Jerky Jocks

Jerky Jocks

As if it isn`t enough warning that this is a book by a sportswriter about sportswriters, its first line, which ends with a period, is not a sentence. It reads: "About the title." Author Gene Wojciechowski is clearly proud of his title (an insult tossed at him by a professional athlete) and his book. He is already dreaming of a sequel. This is unfortunate, because a little pond scum goes a long way.

The book consists of incident after incident in which jocks are allegedly jerks to sports journalists (the last term, some would insist, is an oxymoron). The author gets his tales from 130 fellow scribes and maintains that each and every account is "totally true." Reaching this rarefied plateau of veracity is akin to athletes who give 110 percent 110 percent of the time.

Heres a typical case of scribe abuse. In 1989 a San Diego Union reporter approached ornery quarterback Jim McMahon after a game. McMahon clearly didnt want to talk. But the sporting public has a right to know, so the intrepid journalist persisted: "What about the problems the team's been having in its two-minute offense?" The gridiron star remained Sphinx-like. "I didnt hear your answer," the reporter said after a pause. McMahon then replied, in a fashion; he blew his nose at the reporters shoulder.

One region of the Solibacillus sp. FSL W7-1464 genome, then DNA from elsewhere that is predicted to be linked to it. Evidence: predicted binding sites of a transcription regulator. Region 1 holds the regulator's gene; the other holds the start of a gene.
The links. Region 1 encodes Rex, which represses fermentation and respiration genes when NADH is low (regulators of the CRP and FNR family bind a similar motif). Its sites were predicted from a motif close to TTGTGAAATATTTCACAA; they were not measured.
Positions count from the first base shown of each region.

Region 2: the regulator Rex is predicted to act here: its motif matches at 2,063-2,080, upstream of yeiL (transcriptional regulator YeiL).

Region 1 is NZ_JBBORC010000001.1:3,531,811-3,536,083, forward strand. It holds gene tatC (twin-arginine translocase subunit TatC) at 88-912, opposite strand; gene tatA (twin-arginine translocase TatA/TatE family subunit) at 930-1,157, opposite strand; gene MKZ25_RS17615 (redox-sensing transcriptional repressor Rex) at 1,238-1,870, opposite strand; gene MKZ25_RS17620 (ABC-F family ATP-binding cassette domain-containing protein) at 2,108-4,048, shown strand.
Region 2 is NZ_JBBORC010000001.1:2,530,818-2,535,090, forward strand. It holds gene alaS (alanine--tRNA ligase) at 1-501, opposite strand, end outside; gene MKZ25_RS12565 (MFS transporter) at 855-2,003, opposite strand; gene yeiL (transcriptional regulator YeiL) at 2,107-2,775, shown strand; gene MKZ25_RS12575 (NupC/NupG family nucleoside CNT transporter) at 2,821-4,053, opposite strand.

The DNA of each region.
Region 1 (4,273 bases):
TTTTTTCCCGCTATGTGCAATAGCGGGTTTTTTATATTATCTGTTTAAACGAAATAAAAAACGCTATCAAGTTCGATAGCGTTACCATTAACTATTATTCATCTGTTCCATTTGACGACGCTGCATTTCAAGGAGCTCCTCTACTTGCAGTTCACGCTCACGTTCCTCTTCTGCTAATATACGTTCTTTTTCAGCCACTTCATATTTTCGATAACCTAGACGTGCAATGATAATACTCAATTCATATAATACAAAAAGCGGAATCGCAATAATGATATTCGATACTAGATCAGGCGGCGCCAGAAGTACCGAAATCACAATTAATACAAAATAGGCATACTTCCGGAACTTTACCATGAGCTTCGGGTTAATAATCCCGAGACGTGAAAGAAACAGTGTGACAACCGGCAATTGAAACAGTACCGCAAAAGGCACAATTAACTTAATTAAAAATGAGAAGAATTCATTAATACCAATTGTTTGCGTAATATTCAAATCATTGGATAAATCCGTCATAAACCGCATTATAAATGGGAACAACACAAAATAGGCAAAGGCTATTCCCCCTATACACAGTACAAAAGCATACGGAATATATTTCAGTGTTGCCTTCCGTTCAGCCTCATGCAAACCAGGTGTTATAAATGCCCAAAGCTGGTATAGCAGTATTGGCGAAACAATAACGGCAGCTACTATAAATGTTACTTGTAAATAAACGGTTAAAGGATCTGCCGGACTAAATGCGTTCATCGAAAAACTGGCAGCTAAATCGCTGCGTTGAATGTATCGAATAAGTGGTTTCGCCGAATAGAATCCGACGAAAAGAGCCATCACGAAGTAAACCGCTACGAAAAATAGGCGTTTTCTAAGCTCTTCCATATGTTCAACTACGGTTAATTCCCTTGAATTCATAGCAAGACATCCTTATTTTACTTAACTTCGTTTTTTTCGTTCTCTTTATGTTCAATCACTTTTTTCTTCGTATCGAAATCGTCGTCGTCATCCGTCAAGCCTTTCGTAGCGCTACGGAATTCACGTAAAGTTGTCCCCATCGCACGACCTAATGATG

Are you ready for the sequel yet?

For some reason, the author believes that his readers will be astounded at tales of boorish, lewd and menacing conduct by the Jim McMahons of the world. This book is really a spinoff of Art Linkletters Kids Say the Darndest Things. Only in this case the kids are fully grown (physically, at least), rich and slightly better educated in most cases than Linkletters subjects.

In fact, after following the puerile antics of George Steinbrenner, Darryl Strawberry, Pete Rose and their ilk, very few Americans will be surprised by Wojciechowski`s revelations. Twenty years ago Jim Bouton established in "Ball Four" that our sports heroes, like Mickey Mantle, were not exactly Supreme Court material, much less the sort of people whom we would want our children to emulate.

What the author could have addressed if he wanted to write a more thoughtful book about his profession is what exactly is the role of sports chroniclers. Are they, in truth, journalists? Or are most of them simply publicists for big-time sports? For example, the American press covers games like the Super Bowl far more comprehensively than it does more weighty matters, like the savings and loan scandal.

It would be interesting to compare how much money a paper spends on its sports department versus what it budgets for state capital coverage.

Forgiving the fact that the author has taken the easy, anecdotal route to royalties, "Pond Scum" is different for its obvious bias against jocks. Many athletes are polite beyond imagining to the right-to-know possees which shadow them for half the year. For every jerky Jim McMahon, there are probably a dozen athletes with the patience of Job, accommodating types who answer questions like, "How does it feel fumbling away the Super Bowl like you did?"

"Pond scum" may not be a fair epithet for the majority of sportswriters but it sums this opus up fairly well.